The Dead Don’t Die (2019)
Director: Jim Jarmusch | Runtime: 1h 44mins | Comedy, Horror
Polar fracking sends the world off it’s axis, and in doing so causes a lot of abnormal things to happen in the small town of Centreville. Their animals disappear, their days become nights and visa-versa – and then the dead begin terrorising the town.
You’ll notice in every film Jarmusch makes that, no matter the film-world he’s exploring, there’s a recurring style throughout each one. That’s the style of the prolific director, being able to staple such a distinct presence on his films despite having the boldness to try new genres. It’s similar to people like Tarantino, Paul Thomas Anderson and even Joon-ho Bong. They take their vision and allow it’s flexibly to course through each one of their films despite the genre guidelines being loud and clear and with Jarmusch’s newest feature, The Dead Don’t Die, he follows a similar mantra. But with a lot to love premise-wise somehow the separation between message, style and genre is sometimes lost within the confines of this horror comedy.
Jarmusch starts his film with delicate world building, using his deadpan characters to bring to life the everyday existence that occurs in such small towns across America. In this strong start we are introduced to Chief Cliff Robertson (Bill Murray) and Ronnie Peterson (Adam Driver), who’s Fargo-esque attitude radiates the same deadpan energy of the films setting, and in the latter part of the film, when the chaos begins, they embody a similar small-town cop attitude of being inexplicably unprepared for such an event. But these aren’t the only characters, in fact we get to see fellow police officer Mindy Morrison (Chloe Sevigny), a very one-dimensional racist donning a ‘Make America White Again’ hat played by Steve Buscemi, and a whole plethora of interesting characters introduced into this wonderfully flawed, and relatable, world Jarmusch has let us be apart of. The problem though, is that all these characters are introduced with a seemingly important role to play that never follows through.
Each character, with the exception of Murray and Driver’s, are left as a hollow promise to the sound of Tom Wait’s grizzly narration. Despite this Jarmusch may have inadvertently found his audience in the cult cinema. While there is no particular sign of a strong following, some of the films content definitely has the wackiness that most quirky cinema goers like to see. For example, Tilda Swinton plays a Scottish funeral home owner wielding a samurai sword (more traditionally than Danai Gurira in The Walking Dead [2010-]), Iggy Pop is a coffee obsessed zombie and Selena Gomez rides around in the famous 1967 Pontiac LeMans – which is seen in Romero’s pioneering zombie flick Night of the Living Dead (1968). These little details and cast choices will always draw people to the off-kilter style of The Dead Don’t Die.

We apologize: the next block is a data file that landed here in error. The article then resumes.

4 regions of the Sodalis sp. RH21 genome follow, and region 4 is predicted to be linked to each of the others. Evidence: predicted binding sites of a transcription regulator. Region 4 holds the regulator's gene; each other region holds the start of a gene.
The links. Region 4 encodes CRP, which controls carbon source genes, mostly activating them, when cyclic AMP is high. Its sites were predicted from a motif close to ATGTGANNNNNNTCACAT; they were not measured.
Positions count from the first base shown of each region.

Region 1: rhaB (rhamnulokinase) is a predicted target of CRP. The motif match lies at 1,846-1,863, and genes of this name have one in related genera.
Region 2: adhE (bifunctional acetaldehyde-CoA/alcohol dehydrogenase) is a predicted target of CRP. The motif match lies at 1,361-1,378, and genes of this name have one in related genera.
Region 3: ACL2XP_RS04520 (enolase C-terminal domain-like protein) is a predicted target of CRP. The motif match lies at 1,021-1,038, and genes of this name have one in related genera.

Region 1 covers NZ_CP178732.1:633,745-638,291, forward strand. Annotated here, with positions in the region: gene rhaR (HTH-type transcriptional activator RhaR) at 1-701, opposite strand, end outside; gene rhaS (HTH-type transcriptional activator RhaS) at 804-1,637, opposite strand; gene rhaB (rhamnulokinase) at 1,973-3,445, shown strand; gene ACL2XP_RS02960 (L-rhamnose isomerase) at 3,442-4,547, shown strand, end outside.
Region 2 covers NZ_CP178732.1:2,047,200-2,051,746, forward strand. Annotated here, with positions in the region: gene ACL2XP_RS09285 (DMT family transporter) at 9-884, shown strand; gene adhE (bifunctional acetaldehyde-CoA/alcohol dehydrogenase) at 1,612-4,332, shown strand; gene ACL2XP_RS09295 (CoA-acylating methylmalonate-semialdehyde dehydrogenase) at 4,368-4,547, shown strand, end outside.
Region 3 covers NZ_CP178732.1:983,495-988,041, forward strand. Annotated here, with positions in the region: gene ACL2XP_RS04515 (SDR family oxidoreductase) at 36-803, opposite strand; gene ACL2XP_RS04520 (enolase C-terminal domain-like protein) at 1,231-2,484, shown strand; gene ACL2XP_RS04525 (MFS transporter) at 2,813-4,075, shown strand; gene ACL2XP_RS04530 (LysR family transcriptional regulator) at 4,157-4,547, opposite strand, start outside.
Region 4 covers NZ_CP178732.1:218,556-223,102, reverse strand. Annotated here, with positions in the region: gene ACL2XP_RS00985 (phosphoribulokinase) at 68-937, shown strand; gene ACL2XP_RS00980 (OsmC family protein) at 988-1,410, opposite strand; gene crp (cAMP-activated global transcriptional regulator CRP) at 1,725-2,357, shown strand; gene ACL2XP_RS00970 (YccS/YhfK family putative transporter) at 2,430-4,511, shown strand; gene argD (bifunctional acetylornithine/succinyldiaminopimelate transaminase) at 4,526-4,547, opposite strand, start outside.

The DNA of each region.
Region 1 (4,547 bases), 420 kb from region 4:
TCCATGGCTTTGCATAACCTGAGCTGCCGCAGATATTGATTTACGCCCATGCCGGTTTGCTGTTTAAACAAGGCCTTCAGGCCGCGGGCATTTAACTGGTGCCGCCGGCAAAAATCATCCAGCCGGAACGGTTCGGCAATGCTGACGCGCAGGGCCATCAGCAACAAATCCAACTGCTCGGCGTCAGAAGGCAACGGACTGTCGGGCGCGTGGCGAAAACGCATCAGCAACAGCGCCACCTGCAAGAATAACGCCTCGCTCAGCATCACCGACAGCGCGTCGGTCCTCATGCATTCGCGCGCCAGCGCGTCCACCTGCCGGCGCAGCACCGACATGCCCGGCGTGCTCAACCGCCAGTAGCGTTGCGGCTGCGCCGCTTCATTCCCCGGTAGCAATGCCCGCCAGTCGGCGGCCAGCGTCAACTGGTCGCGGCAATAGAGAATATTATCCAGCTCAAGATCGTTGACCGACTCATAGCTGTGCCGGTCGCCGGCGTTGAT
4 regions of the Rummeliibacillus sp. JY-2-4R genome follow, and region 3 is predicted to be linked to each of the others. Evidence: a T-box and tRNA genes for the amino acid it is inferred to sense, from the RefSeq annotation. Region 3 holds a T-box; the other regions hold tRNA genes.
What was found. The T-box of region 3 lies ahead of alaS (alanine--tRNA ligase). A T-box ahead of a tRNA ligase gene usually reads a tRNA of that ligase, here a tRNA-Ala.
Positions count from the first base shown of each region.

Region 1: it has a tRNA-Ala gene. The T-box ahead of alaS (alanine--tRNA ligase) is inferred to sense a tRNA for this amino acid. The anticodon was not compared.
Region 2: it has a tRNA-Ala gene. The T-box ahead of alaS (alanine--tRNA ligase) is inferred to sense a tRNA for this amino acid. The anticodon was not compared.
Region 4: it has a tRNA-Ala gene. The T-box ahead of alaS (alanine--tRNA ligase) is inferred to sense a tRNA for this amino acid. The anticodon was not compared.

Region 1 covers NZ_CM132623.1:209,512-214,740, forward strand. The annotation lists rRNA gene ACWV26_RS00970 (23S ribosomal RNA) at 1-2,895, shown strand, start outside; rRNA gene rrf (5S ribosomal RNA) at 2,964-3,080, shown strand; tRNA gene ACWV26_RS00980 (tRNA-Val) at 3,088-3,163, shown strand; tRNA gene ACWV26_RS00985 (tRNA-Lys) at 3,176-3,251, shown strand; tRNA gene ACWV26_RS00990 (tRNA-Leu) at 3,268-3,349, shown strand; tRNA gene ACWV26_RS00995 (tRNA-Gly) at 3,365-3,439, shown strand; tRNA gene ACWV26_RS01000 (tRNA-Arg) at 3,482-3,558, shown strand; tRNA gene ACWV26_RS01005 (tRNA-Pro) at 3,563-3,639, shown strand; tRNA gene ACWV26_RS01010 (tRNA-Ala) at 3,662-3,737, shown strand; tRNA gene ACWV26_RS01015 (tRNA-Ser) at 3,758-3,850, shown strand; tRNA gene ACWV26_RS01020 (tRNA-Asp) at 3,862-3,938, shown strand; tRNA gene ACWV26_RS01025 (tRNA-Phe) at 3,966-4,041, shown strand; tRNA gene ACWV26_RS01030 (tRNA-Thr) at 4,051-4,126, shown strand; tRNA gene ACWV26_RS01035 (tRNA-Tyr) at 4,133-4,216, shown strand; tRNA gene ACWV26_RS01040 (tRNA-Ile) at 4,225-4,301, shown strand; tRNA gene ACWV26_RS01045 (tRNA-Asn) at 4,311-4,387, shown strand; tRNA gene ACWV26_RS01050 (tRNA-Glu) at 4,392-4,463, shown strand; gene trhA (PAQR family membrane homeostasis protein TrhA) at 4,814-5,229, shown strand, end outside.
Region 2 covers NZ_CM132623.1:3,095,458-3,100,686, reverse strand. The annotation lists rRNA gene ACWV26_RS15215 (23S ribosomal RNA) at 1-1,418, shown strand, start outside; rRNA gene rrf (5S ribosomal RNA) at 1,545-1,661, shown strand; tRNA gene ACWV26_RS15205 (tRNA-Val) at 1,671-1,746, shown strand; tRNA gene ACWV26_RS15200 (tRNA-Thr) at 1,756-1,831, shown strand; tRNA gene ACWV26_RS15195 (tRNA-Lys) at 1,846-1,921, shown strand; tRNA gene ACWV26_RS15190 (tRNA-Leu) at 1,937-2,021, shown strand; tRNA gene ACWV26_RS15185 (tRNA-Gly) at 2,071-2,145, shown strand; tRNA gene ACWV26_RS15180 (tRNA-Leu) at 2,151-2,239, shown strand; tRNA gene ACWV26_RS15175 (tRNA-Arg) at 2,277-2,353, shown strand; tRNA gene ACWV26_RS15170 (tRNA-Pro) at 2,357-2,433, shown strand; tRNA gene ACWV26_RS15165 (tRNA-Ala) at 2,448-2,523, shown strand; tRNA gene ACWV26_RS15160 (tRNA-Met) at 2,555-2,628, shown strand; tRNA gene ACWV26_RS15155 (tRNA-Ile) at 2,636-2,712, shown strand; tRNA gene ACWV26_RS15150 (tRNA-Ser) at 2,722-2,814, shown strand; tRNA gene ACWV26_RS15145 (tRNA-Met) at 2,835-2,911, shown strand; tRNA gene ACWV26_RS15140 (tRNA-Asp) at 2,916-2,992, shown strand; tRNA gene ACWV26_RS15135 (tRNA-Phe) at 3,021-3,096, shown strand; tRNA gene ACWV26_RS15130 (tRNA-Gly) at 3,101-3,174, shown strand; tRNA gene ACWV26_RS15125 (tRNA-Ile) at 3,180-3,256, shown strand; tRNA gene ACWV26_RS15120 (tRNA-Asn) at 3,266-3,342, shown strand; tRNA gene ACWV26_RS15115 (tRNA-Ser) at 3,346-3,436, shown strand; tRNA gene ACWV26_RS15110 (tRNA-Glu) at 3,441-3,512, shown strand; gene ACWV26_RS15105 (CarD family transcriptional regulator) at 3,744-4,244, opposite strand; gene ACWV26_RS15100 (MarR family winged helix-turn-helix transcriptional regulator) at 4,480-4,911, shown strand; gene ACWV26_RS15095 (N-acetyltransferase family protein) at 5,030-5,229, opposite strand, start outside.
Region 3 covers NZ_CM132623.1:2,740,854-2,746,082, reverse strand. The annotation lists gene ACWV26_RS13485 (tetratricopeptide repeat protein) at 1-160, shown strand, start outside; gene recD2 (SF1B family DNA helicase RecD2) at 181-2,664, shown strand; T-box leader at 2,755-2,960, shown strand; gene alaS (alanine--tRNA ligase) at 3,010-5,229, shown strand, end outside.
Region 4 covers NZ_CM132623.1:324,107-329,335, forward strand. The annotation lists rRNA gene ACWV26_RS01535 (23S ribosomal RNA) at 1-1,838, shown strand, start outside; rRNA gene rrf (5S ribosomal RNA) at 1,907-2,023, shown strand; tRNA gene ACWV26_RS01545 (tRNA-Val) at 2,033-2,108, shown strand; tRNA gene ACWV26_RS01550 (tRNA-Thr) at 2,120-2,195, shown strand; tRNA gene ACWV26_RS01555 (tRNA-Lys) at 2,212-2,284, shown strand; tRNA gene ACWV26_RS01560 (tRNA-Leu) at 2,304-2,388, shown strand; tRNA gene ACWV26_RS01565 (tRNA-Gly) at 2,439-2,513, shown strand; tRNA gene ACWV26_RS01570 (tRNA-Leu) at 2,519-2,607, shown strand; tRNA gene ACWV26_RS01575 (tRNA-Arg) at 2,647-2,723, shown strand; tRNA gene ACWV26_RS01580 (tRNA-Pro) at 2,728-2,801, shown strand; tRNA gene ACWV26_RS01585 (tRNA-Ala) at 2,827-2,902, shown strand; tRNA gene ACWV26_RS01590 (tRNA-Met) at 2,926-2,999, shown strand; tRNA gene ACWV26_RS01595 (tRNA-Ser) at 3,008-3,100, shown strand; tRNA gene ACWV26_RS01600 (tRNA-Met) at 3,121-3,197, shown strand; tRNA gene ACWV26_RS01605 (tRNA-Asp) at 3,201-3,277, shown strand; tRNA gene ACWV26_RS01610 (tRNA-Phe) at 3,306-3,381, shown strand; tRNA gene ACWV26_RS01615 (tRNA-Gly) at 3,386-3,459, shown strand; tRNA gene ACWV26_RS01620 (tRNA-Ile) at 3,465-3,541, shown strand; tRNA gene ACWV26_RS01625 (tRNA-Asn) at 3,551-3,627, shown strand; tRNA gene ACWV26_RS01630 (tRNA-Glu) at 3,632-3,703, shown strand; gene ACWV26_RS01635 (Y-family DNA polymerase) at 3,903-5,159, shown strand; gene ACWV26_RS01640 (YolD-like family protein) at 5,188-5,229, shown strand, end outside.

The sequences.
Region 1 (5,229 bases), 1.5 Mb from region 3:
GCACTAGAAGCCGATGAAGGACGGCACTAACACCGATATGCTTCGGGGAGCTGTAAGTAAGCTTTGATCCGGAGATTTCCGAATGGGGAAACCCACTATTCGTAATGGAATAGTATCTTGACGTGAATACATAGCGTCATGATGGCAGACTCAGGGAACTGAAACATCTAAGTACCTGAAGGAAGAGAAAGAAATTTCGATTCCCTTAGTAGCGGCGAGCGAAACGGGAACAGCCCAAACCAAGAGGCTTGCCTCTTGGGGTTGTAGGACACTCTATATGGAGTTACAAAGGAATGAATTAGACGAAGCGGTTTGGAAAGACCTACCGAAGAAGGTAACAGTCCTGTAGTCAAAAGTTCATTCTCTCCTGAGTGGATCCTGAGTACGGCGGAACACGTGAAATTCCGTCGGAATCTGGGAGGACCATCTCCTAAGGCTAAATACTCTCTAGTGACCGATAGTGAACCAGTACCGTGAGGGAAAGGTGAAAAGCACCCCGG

But the bigger picture is not a pretty one for Jarmusch, as his strong message seeps through with ease, it’s his story that suffers heavy damage. While the deadpan characters and world-building are great, there’s a number of additions that the director adds that feel out of place or even arrogant. One particular scene close to the end sees our two police officer heroes surrounded by zombies, with no escape in sight, conversing and bickering. It begins relatively entertaining but slowly morphs into a meta-conversation about the scripts ending, which is far more self-indulgent than the director probably intended. Follow that up with a spaceship appearing, then what you have is a strange mix of throwback zombie horror, B-Movie Sci-Fi and self-indulgent writing.
Through all the bad though Jarmusch does follow up on showing you a wholesome American town in all it’s glory (and flaws). Taking the time to find his characters that, despite lacking pay off, do represent the world they are built into. As for the message, Jarmusch isn’t just taking hits at contemporary America and the environmental status of the world we live in today, but us too. Essentially running on the joke that we as a race are zombies to the things we are drawn too, and the miscellaneous tasks that draught everyday life.
These messages are a brave goal to achieve within the confines of the zombie apocalypse genre, but Jarmusch has enough talent in his locker to embrace the film’s uniqueness and make it work. However, maybe Jarmusch didn’t prepare for the underlying irony of his own words, as Adam Driver’s character repeats the line: “This is definitely gonna end badly.” You can’t help but feel that Ronnie Peterson was right in more ways than one.